The end of perfection: How Koji Uehara viewed end of streak
|09.18.13 at 12:02 am ET|
There was a sense of disappointment and frustration in the Red Sox clubhouse on Tuesday with the end of closer Koji Uehara‘s run of 37 straight batters retired, but it did not emanate from the author of the streak.
To be sure, Uehara — after permitting his first baserunner in exactly a month, dating to August 17 — felt chagrined after he permitted a leadoff triple to center by Danny Valencia in the top of the ninth inning, but his sentiment was a function not of his individual performance but instead in the collectively shared outcome of the game. That he gave up a triple was insignificant; that he permitted the game-winning run (the first run he’d permitted in 30 1/3 innings, the longest scoreless streak by a Red Sox reliever since Dick Radatz reeled off 33 straight shutout frames in 1963) on a Matt Wieters sac fly in a 3-2 Orioles victory was not.
“I’m not disappointed that the streak ended. Of course, I’m disappointed that we lost, but the streak wasn’t a disappointment,” Uehara said through translator C.J. Matsumoto. “When I was pitching, I didn’t think about the streak at all. All the disappointment is that the team lost.”
Uehara suggested that the pitch that Valencia lined to center for his three-bagger — a 90 mph fastball on an 0-2 count — was not a terrible one.
“It was probably a little bit higher than I wanted, but location-wise, I didn’t really miss the spot,” said Uehara. “A little bit high.”
That Valencia tripled to center — just out of the reach of Shane Victorino, playing there in the absence of Jacoby Ellsbury — represented a remarkable development in the eyes of the Orioles. It required not only Uehara to give up hard contact, but also Victorino — a three-time Gold Glover who stands an excellent shot at a fourth such honor for his work this year in right — to come up short of corralling the liner.
“You don’t like your chances there with Koji,” O’s manager Buck Showalter acknowledged of his former reliever. “Finally found one ball Victorino couldn’t run down.“
The inability to haul in Valencia’s rocket stood in contrast to a play Victorino made just a couple innings earlier, when he tracked down a Nick Markakis liner over his head to make a run-saving, over-the-shoulder catch with his back to the plate in the top of the sixth inning.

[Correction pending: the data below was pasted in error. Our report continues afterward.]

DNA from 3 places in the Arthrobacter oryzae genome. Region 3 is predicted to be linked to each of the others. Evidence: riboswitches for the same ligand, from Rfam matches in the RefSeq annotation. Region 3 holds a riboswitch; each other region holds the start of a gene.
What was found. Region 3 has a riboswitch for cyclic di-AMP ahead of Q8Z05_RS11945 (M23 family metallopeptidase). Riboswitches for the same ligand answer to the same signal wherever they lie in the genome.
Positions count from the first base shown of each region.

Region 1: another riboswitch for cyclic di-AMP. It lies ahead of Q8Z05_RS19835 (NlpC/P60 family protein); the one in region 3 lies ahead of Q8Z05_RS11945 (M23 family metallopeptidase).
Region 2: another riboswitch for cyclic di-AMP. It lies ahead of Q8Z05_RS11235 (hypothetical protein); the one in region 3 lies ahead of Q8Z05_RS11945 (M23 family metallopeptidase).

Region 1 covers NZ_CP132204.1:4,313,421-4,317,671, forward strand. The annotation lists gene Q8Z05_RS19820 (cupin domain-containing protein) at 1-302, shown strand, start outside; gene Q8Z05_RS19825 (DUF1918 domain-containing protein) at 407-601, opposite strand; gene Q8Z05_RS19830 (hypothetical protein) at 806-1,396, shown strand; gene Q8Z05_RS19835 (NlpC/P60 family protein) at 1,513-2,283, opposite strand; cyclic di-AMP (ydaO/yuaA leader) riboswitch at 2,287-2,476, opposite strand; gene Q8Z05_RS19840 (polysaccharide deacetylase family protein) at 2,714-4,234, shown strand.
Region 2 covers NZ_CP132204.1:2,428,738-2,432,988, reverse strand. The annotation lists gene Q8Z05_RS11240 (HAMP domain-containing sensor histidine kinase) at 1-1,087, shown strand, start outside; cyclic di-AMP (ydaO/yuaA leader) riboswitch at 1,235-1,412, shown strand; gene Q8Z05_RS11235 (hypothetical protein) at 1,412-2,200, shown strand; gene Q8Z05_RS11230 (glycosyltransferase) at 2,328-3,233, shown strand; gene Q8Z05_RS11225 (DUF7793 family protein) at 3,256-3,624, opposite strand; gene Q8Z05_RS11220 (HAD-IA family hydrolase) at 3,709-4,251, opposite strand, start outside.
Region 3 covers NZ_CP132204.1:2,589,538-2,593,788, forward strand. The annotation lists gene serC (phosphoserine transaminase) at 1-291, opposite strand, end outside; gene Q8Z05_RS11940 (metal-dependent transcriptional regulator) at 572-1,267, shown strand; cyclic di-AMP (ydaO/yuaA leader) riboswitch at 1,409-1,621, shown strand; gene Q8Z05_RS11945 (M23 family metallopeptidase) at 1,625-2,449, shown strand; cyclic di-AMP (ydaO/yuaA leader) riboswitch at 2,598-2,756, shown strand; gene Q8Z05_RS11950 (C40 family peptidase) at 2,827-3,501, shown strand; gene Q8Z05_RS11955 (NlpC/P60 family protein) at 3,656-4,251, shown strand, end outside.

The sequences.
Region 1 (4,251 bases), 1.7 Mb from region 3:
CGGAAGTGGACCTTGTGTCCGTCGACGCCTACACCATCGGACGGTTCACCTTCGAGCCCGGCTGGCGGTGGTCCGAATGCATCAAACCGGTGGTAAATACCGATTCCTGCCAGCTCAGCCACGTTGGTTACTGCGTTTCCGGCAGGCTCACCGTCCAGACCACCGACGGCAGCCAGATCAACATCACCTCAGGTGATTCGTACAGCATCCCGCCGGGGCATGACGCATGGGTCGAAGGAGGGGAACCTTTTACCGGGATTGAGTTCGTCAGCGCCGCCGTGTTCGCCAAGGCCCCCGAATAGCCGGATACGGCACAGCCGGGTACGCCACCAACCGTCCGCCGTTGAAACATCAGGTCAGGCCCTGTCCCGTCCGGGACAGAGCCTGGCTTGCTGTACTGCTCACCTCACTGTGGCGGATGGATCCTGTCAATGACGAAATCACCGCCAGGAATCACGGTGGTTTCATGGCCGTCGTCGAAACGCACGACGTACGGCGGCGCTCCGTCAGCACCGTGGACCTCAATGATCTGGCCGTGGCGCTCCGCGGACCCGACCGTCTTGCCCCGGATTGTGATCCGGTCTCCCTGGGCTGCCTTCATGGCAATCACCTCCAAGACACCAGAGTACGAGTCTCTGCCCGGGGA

“He makes a heck of a catch an inning or two before on a ball that kind of sailed, or tailed back over his head, he makes a catch behind his head. He’s had many games out there in center field and we feel very comfortable with him in that position,” said Sox manager John Farrell. “He goes a pretty long way on a ball that was well struck. And it just goes off the end of his glove for the obvious triple.”
Though there was a high degree of difficulty on the Valencia play, and the liner was ruled a triple rather than an error, Victorino lamented his inability to make a play that he considered within his abilities.
“Every ball is catchable. You know what I mean? That’s how I look at it. It eats at me that I came that close and I didn’t catch it. That makes me more upset. I go that far and I don’t catch it. That’s the part that eats at me. Every ball that’s hit, I look at it as, I should catch it,” said Victorino. “[Uehara’s streak was] the kind of stuff, you don’t see it often.
“I knew it was a tough play, I’d do the best I could — but to see it end that way, that’s frustrating,” he continued. “To see what he’d done, it was amazing. It was great. It sucks that I had a play that I was involved in that ends that streak. But hey, we pick up and go. It’s been [inaudible] since he’s taken that role, he’s done a great job, he’s been energy to the back end of the bullpen and everything about it. Things like that just don’t happen. It’s impressive. It just sucks that I was part of a play that ended the streak, and the guy ended up scoring. Yeah, it’s going to eat at me, but I’m going to go out there tomorrow and catch the ball at the end.”
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